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The President’s Executive Order signed on May 12th to improve the nation’s cybersecurity directly relates to the trustworthiness and transparency in ALL digital infrastructure (IT, OT, IoT, IIoT). Anything that runs software is in scope – cloud services, on-prem application servers and connected things – all systems that provide critical functions.
The modern approach to cybersecurity is Zero Trust – don’t place all faith into a single component, ensure you have a backup, spread risk and authenticate often. Typical IoT solutions & devices rely on standard approaches to authentication, such as PKI certificates, which offers a way to verify device identity for network systems & applications.
However, many other systemic issues such as firmware bugs, cloning, or missed maintenance SLAs can mean the device and its data is not trustworthy.
A device with a legitimate certificate can still pose serious security and compliance risks to an organization since rogue software or malfunctioning equipment will have privileged access to the network and enterprise resources.
Rogue or malfunctioning software is difficult to spot, and often stems from the lack of transparency in development of commercial software. A one-shot security evaluation or pentest is not enough – proof of security and safety must accompany any software throughout its useful lifespan. The Executive Order calls to equip federal users with a new defense that will deliver trust through transparency: the SBOM.
The Software Bill of Materials (SBOM)
The SBOM is a living document that accompanies any software either directly or through a public website to help identify and mitigate risk on a recurring basis for any and all software components in use.
If you consider the wider implications in a deployment of 10,000 connected devices, tracking SBOMs quickly becomes daunting: Organizations will need to track the SBOM for each device, which is especially challenging in a mixed estate of proprietary and open-source software from different vendors with vastly differing technologies and different operational priorities.
The issues to overcome are:
· Assuring integrity, provenance, and transparency of SBOM data to build trust
· Governing the complex sharing and privacy rules of data assets between multiple organizations
· Continuous tracking and automated reporting of compliance to policies
· Connectivity to operational security systems that can automatically act on SBOM data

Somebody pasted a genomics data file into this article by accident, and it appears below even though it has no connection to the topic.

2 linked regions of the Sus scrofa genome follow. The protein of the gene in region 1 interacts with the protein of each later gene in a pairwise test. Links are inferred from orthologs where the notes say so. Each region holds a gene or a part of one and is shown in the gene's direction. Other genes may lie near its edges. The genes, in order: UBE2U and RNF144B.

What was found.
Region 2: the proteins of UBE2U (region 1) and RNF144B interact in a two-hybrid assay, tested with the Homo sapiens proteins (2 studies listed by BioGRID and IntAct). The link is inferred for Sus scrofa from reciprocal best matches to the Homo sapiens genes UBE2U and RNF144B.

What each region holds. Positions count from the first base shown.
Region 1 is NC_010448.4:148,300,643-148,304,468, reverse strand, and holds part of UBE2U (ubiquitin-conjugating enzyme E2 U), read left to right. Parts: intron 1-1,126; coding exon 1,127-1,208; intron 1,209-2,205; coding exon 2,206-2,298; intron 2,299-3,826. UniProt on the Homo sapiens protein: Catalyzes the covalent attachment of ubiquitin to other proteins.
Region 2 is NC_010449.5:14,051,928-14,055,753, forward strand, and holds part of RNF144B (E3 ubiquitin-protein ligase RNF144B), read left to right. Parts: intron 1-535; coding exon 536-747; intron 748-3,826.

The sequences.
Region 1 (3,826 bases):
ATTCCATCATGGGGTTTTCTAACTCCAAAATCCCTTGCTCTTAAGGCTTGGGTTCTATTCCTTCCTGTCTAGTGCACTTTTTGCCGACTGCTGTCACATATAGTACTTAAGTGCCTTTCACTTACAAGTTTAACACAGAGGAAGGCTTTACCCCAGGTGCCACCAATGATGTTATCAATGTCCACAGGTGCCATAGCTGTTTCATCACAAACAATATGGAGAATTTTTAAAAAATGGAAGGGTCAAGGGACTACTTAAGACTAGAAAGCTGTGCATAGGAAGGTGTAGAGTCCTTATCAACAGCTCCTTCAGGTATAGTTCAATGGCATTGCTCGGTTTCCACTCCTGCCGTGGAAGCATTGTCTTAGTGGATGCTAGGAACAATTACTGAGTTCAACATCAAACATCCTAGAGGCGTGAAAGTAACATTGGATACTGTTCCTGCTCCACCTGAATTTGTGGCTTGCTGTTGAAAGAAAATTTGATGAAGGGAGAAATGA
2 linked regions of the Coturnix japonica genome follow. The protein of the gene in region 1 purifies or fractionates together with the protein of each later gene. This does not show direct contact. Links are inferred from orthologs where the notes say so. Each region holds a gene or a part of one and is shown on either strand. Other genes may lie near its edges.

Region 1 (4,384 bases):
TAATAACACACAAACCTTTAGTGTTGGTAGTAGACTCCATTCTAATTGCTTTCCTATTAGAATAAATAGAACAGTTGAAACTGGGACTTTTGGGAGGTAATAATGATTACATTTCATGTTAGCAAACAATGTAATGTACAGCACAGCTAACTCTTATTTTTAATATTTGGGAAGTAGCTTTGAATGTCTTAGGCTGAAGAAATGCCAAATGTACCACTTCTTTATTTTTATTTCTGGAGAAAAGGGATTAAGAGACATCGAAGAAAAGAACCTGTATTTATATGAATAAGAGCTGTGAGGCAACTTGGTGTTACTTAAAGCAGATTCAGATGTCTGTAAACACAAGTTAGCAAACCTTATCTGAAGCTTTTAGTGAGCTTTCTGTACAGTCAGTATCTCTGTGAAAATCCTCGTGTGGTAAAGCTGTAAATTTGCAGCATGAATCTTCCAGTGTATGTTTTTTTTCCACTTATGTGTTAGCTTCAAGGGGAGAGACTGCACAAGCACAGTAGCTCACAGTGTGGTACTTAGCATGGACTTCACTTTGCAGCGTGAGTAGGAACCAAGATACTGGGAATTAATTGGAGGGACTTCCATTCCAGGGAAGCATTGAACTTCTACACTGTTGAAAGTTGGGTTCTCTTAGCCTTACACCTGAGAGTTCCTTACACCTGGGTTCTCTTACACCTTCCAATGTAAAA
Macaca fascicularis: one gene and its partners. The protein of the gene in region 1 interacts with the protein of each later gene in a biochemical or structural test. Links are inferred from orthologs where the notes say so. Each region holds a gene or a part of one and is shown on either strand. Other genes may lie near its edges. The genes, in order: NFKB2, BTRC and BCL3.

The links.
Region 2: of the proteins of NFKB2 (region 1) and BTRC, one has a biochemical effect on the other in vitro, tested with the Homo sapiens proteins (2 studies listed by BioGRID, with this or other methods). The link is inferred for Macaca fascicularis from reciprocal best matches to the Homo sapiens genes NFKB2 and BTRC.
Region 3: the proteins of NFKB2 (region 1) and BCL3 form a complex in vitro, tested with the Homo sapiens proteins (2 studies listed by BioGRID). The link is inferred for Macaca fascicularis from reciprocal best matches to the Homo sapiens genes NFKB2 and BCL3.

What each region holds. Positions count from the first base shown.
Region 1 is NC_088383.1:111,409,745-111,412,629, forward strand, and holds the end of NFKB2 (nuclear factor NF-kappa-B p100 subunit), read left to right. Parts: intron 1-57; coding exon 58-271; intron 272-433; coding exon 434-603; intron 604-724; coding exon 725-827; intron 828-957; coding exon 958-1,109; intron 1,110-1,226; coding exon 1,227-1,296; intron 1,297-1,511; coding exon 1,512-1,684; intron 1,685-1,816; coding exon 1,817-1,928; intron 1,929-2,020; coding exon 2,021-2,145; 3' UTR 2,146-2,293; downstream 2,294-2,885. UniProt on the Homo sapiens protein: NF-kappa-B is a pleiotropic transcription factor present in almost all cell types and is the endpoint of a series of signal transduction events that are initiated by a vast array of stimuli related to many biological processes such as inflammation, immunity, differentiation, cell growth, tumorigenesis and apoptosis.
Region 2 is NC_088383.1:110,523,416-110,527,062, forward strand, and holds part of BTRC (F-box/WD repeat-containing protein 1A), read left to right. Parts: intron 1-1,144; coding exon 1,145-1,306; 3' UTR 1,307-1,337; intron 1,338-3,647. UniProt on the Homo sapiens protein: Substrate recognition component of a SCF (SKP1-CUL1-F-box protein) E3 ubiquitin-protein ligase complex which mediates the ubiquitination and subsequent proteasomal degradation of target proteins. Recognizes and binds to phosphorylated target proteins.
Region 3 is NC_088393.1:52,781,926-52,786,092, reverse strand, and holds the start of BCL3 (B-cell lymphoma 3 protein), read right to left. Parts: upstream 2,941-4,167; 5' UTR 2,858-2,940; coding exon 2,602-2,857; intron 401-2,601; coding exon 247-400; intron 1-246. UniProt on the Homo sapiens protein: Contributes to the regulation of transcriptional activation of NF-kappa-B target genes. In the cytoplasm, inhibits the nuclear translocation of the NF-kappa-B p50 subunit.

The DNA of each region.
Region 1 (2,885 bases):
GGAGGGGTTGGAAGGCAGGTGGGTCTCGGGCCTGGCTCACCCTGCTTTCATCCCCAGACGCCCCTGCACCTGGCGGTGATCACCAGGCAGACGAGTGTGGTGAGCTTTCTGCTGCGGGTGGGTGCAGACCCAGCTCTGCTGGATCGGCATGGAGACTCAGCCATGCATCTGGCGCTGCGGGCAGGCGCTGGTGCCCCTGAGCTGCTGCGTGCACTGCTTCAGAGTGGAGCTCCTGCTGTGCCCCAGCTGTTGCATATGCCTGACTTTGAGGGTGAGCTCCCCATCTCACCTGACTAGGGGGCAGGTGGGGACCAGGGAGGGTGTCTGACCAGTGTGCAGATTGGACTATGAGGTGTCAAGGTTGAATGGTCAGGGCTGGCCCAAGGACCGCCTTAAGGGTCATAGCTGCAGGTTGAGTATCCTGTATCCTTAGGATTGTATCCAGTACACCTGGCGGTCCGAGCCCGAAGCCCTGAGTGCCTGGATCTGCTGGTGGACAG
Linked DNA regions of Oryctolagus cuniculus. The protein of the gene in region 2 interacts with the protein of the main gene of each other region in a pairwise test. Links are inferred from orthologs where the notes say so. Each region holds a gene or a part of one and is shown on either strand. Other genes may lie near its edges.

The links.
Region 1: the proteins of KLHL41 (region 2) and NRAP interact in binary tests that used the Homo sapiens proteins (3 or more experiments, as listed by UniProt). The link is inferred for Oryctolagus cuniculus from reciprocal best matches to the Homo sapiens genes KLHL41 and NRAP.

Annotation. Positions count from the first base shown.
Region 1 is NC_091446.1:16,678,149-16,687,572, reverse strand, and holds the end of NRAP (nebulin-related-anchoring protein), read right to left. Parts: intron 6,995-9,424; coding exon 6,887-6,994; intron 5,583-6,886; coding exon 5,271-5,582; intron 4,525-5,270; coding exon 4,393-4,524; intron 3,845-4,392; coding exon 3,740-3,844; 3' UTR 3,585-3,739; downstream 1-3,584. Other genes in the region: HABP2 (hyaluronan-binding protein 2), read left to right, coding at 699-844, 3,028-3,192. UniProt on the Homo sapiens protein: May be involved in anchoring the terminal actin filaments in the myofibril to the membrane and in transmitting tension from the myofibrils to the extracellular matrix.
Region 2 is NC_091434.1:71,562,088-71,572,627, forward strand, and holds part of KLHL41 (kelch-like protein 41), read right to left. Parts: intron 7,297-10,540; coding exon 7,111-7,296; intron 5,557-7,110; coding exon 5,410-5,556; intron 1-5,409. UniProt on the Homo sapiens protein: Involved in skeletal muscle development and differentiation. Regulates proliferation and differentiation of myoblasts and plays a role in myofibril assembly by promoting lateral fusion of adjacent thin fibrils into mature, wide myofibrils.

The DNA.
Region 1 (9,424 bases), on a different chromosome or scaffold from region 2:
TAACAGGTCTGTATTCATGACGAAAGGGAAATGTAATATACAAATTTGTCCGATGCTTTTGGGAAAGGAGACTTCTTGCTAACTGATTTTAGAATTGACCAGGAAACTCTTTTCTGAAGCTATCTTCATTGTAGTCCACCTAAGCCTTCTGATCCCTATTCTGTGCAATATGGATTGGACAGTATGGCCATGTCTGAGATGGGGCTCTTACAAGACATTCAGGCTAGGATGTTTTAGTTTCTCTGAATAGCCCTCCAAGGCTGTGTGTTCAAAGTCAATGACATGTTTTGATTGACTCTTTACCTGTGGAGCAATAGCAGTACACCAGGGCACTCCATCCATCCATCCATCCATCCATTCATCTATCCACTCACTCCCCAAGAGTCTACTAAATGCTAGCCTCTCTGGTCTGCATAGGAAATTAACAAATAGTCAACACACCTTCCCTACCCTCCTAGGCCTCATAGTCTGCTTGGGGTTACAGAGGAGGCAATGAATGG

Read on to find out how Device Authority and Jitsuin solve these SBOM challenges to deliver real-time Zero Trust defense with assured SBOMs at scale.
Identity Access Management platforms provide a framework of policies and technologies for ensuring that the right users and IoT Devices have the appropriate access to technology resources. Device Authority’s KeyScaler IoT IAM platform provides trust for IoT devices and the IoT ecosystem to address the challenges of securing the Internet of Things. Delivering simplicity and trust to IoT devices for automated device provisioning, authentication, credential management, policy-based end-to-end data security/encryption and secure updates.
Jitsuin’s RKVST Data Assurance Hub is built on distributed ledger technology specifically to automate trustworthy metadata sharing, compliance and provenance for any critical asset, for all to use through simple APIs. RKVST tracks SBOM assets and events performed by all parties involved in the software lifecycle, from package creation and deployment to vulnerability notification and mitigation.
Integrating Key Scaler and RKVST improves cybersecurity by reducing the risk of compromised device data from entering critical enterprise data and analytics systems. Automated and compliant zero-trust decisions are underpinned by transparent checks on all SBOM events.
How does it work?
The following diagram outlines the KeyScaler and RKVST combined Zero Trust SBOM solution:
Sideband checking with Jitsuin RKVST verifies the device posture against supply-chain wide risks and returns a compliance check along with traceable reasoning for a decision.
If the device is running a previous known good version of software, that may be adequate – for now – since operational function may take precedence over potential risk.
If validity check fails on step 7, KeyScaler can place the device in quarantine with a provisional PKI certificate or credential. Throughout the lifespan of the device, it will check in to KeyScaler and perform step 5. If compliance fails then KeyScaler can be configured through policy to automatically quarantine a devices’ certificate, meaning it can be placed onto a remedial pathway. This is just one of many potential implementation options.
As a bonus for Device Makers: Since SBOMs must be made available, Device Authority can help you by also recording its KeyScaler Agent SBOM in RKVST to efficiently communicate component package updates.
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